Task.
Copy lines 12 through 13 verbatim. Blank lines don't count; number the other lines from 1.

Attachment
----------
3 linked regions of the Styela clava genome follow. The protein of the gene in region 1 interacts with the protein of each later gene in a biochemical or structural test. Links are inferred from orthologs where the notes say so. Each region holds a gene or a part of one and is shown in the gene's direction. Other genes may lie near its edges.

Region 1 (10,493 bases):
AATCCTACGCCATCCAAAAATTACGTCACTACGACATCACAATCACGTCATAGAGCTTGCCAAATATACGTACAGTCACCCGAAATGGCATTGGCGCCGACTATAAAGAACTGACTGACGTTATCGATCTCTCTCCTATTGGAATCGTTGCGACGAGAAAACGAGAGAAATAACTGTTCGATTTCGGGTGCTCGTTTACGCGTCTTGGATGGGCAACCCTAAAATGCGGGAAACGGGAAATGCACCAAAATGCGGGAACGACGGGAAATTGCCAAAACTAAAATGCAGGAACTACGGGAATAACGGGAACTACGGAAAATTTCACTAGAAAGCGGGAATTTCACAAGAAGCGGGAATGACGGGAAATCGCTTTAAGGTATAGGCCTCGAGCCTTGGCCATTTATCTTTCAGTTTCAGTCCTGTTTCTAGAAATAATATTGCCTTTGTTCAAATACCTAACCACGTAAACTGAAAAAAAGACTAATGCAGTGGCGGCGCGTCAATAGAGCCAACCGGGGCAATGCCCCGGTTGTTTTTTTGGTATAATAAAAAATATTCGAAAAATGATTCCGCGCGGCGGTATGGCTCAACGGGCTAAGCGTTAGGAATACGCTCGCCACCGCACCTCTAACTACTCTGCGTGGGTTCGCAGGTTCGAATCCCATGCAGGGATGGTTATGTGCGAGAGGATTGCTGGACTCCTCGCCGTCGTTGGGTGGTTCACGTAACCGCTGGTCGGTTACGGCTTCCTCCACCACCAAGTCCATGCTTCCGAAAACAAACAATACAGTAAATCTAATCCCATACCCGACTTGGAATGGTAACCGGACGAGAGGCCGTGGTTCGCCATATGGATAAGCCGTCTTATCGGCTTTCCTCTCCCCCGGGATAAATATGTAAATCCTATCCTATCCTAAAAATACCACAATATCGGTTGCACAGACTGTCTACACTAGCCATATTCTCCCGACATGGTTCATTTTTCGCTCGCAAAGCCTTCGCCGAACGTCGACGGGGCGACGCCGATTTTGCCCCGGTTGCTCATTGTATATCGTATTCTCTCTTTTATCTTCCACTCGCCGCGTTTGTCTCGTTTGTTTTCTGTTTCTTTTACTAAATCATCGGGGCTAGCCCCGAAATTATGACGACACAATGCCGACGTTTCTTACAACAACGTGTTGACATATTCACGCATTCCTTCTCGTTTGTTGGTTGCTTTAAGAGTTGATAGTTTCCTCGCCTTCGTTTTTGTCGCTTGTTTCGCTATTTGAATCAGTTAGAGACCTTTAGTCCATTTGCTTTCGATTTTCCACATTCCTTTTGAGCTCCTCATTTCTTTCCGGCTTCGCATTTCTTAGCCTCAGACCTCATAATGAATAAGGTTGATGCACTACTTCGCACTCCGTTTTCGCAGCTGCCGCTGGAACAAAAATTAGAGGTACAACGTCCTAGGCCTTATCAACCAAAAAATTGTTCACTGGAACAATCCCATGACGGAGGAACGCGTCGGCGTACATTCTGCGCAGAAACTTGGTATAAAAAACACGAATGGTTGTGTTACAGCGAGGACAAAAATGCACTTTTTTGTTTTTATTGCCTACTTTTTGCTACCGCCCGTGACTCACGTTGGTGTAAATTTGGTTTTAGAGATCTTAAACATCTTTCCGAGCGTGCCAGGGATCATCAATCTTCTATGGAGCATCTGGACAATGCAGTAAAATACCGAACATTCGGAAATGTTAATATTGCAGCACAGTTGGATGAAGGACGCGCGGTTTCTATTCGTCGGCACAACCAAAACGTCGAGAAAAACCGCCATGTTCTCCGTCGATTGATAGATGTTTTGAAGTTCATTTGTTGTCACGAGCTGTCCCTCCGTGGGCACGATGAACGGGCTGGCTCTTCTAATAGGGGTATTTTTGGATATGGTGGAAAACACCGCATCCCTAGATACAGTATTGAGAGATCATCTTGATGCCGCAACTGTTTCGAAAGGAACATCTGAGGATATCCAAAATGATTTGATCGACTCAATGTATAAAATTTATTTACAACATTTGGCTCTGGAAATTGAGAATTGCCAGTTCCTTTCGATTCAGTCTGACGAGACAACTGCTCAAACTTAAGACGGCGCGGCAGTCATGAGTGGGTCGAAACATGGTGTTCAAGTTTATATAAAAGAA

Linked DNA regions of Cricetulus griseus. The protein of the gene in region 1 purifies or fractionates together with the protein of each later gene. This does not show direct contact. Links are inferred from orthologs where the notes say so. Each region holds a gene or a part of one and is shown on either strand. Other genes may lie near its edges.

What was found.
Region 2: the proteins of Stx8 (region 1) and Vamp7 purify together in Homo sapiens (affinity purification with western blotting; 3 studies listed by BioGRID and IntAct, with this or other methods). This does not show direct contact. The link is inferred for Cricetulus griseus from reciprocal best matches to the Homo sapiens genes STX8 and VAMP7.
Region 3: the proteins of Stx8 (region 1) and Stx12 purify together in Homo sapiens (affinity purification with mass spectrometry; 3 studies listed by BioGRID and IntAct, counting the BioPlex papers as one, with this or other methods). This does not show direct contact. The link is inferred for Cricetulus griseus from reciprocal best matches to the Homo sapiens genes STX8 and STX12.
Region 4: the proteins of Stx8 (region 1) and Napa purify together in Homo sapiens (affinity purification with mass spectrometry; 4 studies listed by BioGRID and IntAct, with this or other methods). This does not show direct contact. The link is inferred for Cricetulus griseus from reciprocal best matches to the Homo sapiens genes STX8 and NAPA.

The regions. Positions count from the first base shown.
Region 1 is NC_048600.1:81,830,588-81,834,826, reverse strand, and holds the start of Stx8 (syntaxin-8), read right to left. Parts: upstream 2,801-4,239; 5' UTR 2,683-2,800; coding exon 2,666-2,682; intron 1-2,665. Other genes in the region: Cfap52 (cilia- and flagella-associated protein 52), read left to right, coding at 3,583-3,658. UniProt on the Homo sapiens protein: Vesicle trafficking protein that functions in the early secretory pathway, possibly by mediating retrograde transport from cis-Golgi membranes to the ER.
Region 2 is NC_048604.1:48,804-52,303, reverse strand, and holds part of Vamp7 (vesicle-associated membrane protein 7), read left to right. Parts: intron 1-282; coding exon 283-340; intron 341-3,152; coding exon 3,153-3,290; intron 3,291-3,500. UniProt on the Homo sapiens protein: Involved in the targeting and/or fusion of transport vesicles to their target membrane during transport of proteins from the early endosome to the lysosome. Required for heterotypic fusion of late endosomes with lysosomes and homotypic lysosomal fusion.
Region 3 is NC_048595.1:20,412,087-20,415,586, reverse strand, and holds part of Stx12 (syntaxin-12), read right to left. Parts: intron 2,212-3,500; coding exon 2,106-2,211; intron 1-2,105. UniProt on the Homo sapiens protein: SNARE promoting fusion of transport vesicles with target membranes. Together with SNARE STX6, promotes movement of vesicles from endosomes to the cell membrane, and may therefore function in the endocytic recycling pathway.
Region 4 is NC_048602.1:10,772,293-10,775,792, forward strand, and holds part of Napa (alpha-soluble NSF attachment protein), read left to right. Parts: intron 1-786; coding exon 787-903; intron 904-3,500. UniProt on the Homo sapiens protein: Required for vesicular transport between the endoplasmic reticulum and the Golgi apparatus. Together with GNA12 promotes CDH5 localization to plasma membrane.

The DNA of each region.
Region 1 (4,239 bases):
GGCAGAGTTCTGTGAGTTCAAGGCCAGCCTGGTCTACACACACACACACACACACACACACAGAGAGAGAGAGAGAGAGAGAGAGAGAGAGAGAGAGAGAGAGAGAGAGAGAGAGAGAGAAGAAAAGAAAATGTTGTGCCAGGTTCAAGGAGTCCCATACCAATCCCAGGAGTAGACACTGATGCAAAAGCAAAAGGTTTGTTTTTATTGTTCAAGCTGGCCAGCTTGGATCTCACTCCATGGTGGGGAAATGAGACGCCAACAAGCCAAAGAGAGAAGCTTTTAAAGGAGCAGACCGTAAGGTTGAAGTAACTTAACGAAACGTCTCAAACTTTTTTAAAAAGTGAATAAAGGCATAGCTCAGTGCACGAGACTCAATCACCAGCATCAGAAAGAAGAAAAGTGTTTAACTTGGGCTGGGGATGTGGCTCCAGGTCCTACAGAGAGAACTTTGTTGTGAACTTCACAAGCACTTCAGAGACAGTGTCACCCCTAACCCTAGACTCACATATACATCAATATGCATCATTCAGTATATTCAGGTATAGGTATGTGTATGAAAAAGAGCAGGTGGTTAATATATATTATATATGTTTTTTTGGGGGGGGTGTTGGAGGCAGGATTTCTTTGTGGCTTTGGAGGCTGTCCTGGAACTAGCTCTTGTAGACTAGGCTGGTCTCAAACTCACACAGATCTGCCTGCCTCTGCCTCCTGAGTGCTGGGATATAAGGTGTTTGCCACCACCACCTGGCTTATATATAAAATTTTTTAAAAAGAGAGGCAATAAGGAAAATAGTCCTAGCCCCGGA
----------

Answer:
Region 3 is NC_048595.1:20,412,087-20,415,586, reverse strand, and holds part of Stx12 (syntaxin-12), read right to left. Parts: intron 2,212-3,500; coding exon 2,106-2,211; intron 1-2,105. UniProt on the Homo sapiens protein: SNARE promoting fusion of transport vesicles with target membranes. Together with SNARE STX6, promotes movement of vesicles from endosomes to the cell membrane, and may therefore function in the endocytic recycling pathway.
Region 4 is NC_048602.1:10,772,293-10,775,792, forward strand, and holds part of Napa (alpha-soluble NSF attachment protein), read left to right. Parts: intron 1-786; coding exon 787-903; intron 904-3,500. UniProt on the Homo sapiens protein: Required for vesicular transport between the endoplasmic reticulum and the Golgi apparatus. Together with GNA12 promotes CDH5 localization to plasma membrane.